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Studying Art of Ancient Civilizations
6th Grade Roman Mosaics


The sixth graders have been learning about different types of art during the Ancient Civilizations study unit. Creating mosaics, using cubes of stone, ceramic, or glass known as tesserae, was a decorative art perfected by the Romans, and used widely in the interior walls and floors of ancient Roman houses and temples. A mosaic is made by taking small pieces of stone or tiles and placing them together to create a picture. Roman mosaics are considered treasures of the ancient world, and are as brightly colored today as they were 2,000 years ago. Ancient mosaics mainly featured animals, scenes from daily life, or gods and images from Roman mythology. A signature feature of Roman mosaics is a motif, or frame, that enclosed the picture, usually with a geometric or naturalistic design.

The students viewed a slideshow of all kinds of very detailed Roman mosaics, often involving thousands of tiles. Using these images as inspiration, students then created their own paper mosaic of an animal of their choosing. First, they outlined their animal and motif. Then, they cut very small pieces of paper, and glued them together to fit inside their outlines. “It was hard work which required focus, dedication, and design thinking,” exclaimed Social Studies Teacher Julianne Bretan, “and took 5 days! While not quite like using thousands of tiles, the students got a small understanding of the way to build a mosaic. And—just as importantly—they had loads of fun!”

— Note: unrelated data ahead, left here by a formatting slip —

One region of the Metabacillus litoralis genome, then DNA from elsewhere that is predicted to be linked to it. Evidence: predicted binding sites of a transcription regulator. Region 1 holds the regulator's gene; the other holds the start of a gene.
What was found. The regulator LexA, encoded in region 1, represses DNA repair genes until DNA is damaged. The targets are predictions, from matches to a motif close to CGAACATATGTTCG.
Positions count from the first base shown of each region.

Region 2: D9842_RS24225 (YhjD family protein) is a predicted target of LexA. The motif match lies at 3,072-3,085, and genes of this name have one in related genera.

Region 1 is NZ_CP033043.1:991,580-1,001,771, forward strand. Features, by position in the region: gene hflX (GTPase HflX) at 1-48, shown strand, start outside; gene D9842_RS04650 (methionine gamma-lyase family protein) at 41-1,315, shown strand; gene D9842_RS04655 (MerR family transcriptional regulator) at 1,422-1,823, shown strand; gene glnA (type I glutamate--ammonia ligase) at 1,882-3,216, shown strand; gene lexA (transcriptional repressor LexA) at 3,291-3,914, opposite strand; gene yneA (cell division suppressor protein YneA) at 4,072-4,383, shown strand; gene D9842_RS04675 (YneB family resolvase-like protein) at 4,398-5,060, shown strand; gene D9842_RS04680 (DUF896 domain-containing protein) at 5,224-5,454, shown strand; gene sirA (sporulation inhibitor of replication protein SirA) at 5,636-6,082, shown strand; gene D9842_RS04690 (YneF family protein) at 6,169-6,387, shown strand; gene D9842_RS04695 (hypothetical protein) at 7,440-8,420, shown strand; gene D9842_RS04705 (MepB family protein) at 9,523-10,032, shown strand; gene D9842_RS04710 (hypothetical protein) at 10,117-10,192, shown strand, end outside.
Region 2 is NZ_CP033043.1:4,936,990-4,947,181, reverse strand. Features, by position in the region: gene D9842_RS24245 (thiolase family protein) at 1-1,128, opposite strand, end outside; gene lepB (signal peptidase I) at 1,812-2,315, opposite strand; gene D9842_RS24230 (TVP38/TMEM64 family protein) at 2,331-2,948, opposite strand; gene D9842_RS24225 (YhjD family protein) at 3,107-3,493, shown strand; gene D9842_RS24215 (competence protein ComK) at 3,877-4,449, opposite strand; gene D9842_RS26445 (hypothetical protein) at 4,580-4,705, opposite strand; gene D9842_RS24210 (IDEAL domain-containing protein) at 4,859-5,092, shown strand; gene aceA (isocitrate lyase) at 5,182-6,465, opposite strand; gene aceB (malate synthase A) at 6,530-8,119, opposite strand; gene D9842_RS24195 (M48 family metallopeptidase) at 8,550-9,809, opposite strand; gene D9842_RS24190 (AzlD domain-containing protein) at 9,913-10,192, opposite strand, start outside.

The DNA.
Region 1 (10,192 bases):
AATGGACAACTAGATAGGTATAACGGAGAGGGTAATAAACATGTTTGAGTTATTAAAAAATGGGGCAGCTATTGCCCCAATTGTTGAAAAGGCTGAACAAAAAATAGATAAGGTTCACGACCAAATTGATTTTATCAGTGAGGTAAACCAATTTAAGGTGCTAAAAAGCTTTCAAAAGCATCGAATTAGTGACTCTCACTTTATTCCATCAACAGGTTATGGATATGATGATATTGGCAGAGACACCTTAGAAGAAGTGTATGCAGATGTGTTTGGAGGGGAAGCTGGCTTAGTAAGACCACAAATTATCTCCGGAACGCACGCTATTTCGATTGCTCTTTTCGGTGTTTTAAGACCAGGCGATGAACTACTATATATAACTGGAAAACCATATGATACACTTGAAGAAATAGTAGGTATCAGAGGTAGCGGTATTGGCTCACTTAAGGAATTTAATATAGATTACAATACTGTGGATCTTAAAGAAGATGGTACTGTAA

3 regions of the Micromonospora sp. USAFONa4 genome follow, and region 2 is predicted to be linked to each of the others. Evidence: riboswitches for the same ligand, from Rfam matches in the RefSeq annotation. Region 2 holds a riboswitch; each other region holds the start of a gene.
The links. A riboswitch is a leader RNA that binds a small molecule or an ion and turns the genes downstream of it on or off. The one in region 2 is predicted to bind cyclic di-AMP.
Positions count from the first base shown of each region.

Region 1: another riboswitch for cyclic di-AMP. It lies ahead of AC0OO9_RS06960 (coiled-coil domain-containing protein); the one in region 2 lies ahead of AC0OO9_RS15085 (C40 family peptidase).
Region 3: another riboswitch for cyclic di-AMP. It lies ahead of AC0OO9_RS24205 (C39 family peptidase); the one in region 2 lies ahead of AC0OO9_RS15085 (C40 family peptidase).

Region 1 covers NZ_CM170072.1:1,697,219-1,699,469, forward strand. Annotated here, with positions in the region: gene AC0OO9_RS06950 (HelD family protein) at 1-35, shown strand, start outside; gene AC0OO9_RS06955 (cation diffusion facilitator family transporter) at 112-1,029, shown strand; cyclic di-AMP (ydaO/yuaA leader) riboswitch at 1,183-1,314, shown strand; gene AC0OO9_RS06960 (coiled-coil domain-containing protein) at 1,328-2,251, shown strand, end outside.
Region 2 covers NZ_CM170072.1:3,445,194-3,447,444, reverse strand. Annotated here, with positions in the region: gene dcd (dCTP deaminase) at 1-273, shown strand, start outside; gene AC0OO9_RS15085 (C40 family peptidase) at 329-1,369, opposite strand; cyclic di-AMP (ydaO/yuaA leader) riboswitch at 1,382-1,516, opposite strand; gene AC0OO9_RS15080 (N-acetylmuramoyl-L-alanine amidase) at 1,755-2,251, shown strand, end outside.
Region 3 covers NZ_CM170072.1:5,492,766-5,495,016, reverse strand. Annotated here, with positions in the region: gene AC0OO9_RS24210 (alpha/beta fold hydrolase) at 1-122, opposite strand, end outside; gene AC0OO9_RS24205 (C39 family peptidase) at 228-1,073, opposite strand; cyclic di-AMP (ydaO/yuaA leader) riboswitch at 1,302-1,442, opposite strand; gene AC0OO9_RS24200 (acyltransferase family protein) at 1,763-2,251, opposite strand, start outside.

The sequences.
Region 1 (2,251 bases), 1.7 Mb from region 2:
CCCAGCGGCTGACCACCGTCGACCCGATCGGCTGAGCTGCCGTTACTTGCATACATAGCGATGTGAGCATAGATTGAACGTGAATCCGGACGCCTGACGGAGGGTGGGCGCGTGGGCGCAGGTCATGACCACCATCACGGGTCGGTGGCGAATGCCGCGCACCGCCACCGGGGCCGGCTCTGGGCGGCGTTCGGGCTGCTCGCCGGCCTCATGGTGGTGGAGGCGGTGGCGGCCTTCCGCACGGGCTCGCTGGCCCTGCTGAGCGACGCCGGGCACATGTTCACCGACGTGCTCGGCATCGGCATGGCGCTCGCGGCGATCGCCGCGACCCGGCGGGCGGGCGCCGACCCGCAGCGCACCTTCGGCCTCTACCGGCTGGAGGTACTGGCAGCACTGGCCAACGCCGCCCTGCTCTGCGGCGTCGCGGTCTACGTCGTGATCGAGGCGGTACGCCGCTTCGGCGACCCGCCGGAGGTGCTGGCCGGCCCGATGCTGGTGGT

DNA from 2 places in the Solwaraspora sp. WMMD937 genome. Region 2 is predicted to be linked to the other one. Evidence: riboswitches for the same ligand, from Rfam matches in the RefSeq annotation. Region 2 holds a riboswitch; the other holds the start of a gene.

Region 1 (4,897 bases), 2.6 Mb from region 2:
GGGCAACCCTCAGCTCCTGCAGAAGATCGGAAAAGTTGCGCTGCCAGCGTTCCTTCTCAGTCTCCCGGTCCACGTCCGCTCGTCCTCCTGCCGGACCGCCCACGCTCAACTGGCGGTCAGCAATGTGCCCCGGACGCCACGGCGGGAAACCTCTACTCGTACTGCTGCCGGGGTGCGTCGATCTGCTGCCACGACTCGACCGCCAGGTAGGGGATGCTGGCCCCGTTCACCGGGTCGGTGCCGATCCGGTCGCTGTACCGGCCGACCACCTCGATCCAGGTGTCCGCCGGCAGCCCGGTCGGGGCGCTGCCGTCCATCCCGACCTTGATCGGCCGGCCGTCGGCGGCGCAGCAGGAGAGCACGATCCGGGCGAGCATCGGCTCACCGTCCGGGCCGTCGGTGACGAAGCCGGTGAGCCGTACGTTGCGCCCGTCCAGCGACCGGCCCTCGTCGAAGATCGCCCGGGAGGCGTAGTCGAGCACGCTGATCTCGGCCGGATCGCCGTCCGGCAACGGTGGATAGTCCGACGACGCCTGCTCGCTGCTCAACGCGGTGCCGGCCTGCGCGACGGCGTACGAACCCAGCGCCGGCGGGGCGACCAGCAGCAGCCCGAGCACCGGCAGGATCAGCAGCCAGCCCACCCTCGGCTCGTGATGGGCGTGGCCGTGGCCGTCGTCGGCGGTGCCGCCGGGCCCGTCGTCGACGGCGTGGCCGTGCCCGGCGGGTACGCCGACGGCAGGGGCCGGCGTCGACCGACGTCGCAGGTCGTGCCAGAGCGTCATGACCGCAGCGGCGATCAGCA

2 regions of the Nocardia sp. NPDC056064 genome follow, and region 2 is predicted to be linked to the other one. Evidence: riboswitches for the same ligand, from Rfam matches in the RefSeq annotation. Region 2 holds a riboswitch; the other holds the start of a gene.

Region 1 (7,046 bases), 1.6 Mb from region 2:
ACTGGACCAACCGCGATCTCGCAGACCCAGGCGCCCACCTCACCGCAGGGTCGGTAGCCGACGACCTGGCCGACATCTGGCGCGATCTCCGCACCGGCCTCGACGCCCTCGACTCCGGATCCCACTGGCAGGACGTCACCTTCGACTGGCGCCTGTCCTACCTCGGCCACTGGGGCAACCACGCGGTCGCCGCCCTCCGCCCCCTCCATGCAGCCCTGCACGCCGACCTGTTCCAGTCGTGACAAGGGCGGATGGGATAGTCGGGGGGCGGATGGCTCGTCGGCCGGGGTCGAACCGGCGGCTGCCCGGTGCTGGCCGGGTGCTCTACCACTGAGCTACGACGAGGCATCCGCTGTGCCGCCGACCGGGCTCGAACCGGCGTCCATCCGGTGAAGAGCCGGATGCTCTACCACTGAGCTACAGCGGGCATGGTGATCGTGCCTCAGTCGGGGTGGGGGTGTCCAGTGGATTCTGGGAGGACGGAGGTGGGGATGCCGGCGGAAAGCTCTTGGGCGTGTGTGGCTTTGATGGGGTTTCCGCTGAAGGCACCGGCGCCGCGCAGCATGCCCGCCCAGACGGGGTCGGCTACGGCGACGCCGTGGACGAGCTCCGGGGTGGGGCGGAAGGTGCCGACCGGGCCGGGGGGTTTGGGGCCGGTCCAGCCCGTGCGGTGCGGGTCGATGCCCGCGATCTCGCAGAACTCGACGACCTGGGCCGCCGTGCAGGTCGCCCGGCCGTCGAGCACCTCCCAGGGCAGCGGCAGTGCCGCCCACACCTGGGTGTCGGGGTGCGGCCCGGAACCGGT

“I made a cat with a circular motif [border]. It was hard to get all the details right, but I loved doing a hands-on project.”
Hailey R. ’30

“My first animal, a dog, didn’t turn out, so I started over with a penguin. My mom and I make ceramic mosaics at home, too.”
Grace S. ’30

“Mine was the orca jumping out of the water. The glue made my hands sticky, so I switched to using a toothpick to place the tiles for the sky and the sunset.”
Varun K. ’30

“Doing the curves of my cat was my biggest challenge. I love cats.”
Cameron K. ’30